What the Patriots Can Teach You About Cybersecurity

Share with your network!


Spygate. Deflategate. Thousands upon thousands of Tom Brady and Bill Belichick memes. These are the things that the NFL — or at least sports talk — are made of. A recent investigation by ESPN’s Outside the Lines has set the Internet aflame and fanned the fires of this already smoldering controversy. And just when you thought you’d heard all there was to hear about these topics…we’re here to tack on a few more yards.


Time to look beyond the blustering, the finger pointing, the denials, and the invocations of the ideal gas law and get your playbook ready: These are the cybersecurity lessons the Patriots and their (alleged) machinations can teach you.

#1: IP and Proprietary Information Are Valuable to Your Competitors

At the root of Spygate were loads of accusations — and some admissions — that the Patriots had filmed other teams’ signals and subsequently used the information to improve their own game planning and execution. A healthy debate has persisted since 2007 as to whether the information moved the dial as far as wins and losses go. My take? It certainly didn’t hurt.

Sure, this is professional sports — but you don’t need X’s and O’s to illustrate how these practices might line up in the corporate arena. Would you want your competitors to gain access to your internal policies and intellectual property? Your roadmaps? Your plans for gaining an edge in the marketplace? No, no, and no. Because secrecy has its advantages, in football and in business.

#2: Social Engineering Is Easy and Effective

The ESPN article took a look at the historical aspects of the Spygate scandal and how it came to be that Patriots personnel managed to be in areas they shouldn’t be, cameras in hand, filming their competitors. According to the article, some basic social engineering tricks were all it took:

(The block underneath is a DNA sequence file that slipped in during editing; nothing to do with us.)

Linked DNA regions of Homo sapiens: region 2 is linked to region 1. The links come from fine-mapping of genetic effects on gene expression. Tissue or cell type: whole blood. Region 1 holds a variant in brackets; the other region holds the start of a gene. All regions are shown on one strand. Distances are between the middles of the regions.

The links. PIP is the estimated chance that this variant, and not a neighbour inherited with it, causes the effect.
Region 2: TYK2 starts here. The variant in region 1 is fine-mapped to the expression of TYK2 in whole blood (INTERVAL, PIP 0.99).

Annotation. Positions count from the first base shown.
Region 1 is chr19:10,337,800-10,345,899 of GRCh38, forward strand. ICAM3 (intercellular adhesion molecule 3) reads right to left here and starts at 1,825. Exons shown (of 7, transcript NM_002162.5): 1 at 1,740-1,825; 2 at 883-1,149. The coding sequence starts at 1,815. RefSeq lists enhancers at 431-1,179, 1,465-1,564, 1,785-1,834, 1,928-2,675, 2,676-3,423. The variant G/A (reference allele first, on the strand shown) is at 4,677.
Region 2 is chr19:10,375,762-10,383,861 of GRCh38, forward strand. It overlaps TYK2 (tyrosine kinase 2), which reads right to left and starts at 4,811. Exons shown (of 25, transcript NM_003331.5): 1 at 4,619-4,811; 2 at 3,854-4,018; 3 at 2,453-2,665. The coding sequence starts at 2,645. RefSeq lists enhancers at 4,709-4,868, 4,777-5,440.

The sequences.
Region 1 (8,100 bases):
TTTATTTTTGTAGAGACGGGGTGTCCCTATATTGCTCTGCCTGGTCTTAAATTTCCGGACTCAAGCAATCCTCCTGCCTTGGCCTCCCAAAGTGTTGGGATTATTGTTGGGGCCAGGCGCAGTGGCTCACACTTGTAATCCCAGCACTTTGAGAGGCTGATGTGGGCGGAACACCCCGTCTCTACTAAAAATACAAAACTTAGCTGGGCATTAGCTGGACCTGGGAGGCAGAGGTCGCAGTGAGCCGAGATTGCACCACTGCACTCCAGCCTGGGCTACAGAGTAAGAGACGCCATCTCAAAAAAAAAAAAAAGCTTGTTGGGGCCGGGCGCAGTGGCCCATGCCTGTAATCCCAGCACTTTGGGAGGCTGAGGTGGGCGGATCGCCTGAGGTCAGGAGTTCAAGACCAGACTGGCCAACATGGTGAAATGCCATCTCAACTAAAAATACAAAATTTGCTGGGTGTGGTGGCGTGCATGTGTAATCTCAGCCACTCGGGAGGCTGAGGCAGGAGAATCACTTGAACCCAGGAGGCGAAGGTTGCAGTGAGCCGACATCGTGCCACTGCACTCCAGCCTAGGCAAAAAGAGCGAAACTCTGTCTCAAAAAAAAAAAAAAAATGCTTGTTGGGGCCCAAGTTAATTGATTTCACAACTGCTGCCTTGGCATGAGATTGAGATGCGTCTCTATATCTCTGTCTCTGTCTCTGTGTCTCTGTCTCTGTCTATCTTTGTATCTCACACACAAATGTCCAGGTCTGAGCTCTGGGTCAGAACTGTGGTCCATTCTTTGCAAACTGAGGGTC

“…Patriots’ videographers were told to look like media members, to tape over their team logos or turn their sweatshirt inside out, to wear credentials that said Patriots TV or Kraft Productions. The videographers also were provided with excuses for what to tell NFL security if asked what they were doing: Tell them you're filming the quarterbacks. Or the kickers. Or footage for a team show.”

Yes, they were eventually caught. But their lies bought them time. And footage. And, according to many, maybe even a Super Bowl or two.

#3: A False Sense of Security Can Make You Careless

If you think that your hotel room, rented conference room, or other “home away from home” is off the bad guys’ radar, think again. And it’s best to remember that if someone wants something bad enough, a little garbage is nothing to dig through. These are the tales told by ESPN, which reported that Patriots’ staffers would search through visiting teams’ hotels in hopes of uncovering playbooks or scouting reports, and sneak into visiting locker rooms to steal play sheets.

The bright side for visiting teams is that they reportedly caught wind of the practice, with some coaches even leaving out phony play sheets to trick the Patriots. But, clearly, someone at some point (and perhaps many people at many points) were lulled into thinking that their temporary spaces were secure enough to leave sensitive information out in the open. It’s best to remember that Dumpster diving isn’t a hypothetical threat; your trash could be someone else's treasure if you’re not careful.

With Cybersecurity, Offense Is Your Best Defense

The end game in any organization is to reduce risk and protect assets. When it comes to cybersecurity, you absolutely need to have a strong defensive posture, but you should also be proactive: Stay on top of emerging trends and risks. Have a response plan in place should you ever face a serious breach. And get your employees off the bench — train them how to recognize and report potential threats.


Learn more about our unique game plan for changing behaviors and reducing risk. The Wombat Continuous Training Methodology takes a 360-degree approach to security awareness and training.